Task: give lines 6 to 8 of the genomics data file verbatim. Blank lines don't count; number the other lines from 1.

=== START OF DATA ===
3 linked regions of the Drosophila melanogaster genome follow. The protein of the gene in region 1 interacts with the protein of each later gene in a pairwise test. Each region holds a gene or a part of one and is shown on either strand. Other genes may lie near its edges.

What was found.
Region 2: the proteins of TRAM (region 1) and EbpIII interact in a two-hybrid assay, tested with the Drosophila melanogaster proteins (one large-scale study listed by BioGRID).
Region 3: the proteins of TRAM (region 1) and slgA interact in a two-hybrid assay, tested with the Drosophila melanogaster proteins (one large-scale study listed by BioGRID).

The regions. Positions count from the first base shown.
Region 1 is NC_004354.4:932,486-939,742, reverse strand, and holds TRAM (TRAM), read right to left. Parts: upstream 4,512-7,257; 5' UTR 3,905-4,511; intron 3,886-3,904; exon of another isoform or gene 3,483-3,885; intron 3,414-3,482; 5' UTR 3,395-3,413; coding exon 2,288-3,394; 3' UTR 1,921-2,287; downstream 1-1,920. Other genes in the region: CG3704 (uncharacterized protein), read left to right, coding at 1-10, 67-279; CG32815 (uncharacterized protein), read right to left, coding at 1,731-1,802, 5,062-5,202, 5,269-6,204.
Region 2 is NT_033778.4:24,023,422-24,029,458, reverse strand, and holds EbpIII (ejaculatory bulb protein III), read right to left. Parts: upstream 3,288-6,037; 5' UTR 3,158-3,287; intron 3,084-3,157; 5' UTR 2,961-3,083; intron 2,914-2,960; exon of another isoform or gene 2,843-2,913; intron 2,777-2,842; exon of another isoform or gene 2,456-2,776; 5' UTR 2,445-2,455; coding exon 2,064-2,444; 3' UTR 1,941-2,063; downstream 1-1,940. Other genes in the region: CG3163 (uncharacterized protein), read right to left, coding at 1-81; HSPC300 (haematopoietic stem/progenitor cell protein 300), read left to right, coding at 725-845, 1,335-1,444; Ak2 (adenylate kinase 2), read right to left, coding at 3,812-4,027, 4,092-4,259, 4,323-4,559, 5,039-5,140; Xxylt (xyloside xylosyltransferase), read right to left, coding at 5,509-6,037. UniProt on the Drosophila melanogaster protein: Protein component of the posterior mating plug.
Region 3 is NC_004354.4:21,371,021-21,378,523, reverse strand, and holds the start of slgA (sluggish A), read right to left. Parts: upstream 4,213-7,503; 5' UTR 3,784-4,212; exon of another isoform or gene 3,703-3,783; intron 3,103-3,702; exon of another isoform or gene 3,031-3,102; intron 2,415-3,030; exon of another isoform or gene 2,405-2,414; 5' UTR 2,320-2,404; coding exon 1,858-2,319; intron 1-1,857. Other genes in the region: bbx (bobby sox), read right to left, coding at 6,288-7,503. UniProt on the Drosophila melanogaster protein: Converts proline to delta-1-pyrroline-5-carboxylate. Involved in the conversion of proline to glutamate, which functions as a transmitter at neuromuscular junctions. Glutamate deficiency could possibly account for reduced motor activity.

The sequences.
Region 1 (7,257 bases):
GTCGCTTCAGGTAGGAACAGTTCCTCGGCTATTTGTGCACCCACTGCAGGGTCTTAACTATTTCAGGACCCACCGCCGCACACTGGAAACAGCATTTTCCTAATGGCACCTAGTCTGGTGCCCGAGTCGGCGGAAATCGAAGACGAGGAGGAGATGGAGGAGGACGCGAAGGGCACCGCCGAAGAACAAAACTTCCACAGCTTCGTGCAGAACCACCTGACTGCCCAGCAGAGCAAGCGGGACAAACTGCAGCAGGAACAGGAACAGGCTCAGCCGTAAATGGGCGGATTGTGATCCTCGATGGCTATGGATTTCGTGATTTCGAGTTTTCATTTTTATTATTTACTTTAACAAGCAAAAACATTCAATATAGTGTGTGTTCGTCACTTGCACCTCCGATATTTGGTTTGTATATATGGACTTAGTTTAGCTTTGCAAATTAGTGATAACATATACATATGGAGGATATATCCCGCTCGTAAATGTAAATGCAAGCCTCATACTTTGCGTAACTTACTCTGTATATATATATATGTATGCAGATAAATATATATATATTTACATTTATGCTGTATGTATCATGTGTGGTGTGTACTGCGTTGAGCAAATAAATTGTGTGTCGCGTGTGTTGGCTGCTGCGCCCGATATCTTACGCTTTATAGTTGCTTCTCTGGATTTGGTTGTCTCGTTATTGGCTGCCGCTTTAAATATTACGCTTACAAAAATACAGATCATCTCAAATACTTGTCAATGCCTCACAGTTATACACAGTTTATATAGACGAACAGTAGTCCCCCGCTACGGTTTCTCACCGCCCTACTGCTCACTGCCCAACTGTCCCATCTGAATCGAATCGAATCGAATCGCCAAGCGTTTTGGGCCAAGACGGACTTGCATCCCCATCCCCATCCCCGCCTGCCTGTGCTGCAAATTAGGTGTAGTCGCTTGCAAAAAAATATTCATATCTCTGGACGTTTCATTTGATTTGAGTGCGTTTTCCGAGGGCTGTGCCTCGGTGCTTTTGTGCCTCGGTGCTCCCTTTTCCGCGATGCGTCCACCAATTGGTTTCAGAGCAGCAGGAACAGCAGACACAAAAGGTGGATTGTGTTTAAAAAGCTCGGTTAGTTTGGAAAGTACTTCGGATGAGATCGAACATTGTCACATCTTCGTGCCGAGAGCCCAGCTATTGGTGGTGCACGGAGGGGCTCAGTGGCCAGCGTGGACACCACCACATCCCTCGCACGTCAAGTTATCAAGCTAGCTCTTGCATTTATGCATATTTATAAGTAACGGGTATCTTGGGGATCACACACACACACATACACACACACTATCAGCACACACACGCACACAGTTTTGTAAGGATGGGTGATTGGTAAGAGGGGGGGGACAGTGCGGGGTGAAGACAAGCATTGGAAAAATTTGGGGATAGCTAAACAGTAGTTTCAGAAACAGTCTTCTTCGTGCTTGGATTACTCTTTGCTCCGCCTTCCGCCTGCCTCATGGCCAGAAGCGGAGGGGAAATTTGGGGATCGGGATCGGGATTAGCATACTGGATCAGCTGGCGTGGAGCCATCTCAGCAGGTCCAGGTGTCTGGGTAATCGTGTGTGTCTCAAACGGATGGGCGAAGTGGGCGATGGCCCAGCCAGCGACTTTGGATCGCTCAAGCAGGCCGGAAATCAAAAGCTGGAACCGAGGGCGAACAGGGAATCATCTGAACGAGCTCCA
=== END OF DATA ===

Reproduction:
Region 1 is NC_004354.4:932,486-939,742, reverse strand, and holds TRAM (TRAM), read right to left. Parts: upstream 4,512-7,257; 5' UTR 3,905-4,511; intron 3,886-3,904; exon of another isoform or gene 3,483-3,885; intron 3,414-3,482; 5' UTR 3,395-3,413; coding exon 2,288-3,394; 3' UTR 1,921-2,287; downstream 1-1,920. Other genes in the region: CG3704 (uncharacterized protein), read left to right, coding at 1-10, 67-279; CG32815 (uncharacterized protein), read right to left, coding at 1,731-1,802, 5,062-5,202, 5,269-6,204.
Region 2 is NT_033778.4:24,023,422-24,029,458, reverse strand, and holds EbpIII (ejaculatory bulb protein III), read right to left. Parts: upstream 3,288-6,037; 5' UTR 3,158-3,287; intron 3,084-3,157; 5' UTR 2,961-3,083; intron 2,914-2,960; exon of another isoform or gene 2,843-2,913; intron 2,777-2,842; exon of another isoform or gene 2,456-2,776; 5' UTR 2,445-2,455; coding exon 2,064-2,444; 3' UTR 1,941-2,063; downstream 1-1,940. Other genes in the region: CG3163 (uncharacterized protein), read right to left, coding at 1-81; HSPC300 (haematopoietic stem/progenitor cell protein 300), read left to right, coding at 725-845, 1,335-1,444; Ak2 (adenylate kinase 2), read right to left, coding at 3,812-4,027, 4,092-4,259, 4,323-4,559, 5,039-5,140; Xxylt (xyloside xylosyltransferase), read right to left, coding at 5,509-6,037. UniProt on the Drosophila melanogaster protein: Protein component of the posterior mating plug.
Region 3 is NC_004354.4:21,371,021-21,378,523, reverse strand, and holds the start of slgA (sluggish A), read right to left. Parts: upstream 4,213-7,503; 5' UTR 3,784-4,212; exon of another isoform or gene 3,703-3,783; intron 3,103-3,702; exon of another isoform or gene 3,031-3,102; intron 2,415-3,030; exon of another isoform or gene 2,405-2,414; 5' UTR 2,320-2,404; coding exon 1,858-2,319; intron 1-1,857. Other genes in the region: bbx (bobby sox), read right to left, coding at 6,288-7,503. UniProt on the Drosophila melanogaster protein: Converts proline to delta-1-pyrroline-5-carboxylate. Involved in the conversion of proline to glutamate, which functions as a transmitter at neuromuscular junctions. Glutamate deficiency could possibly account for reduced motor activity.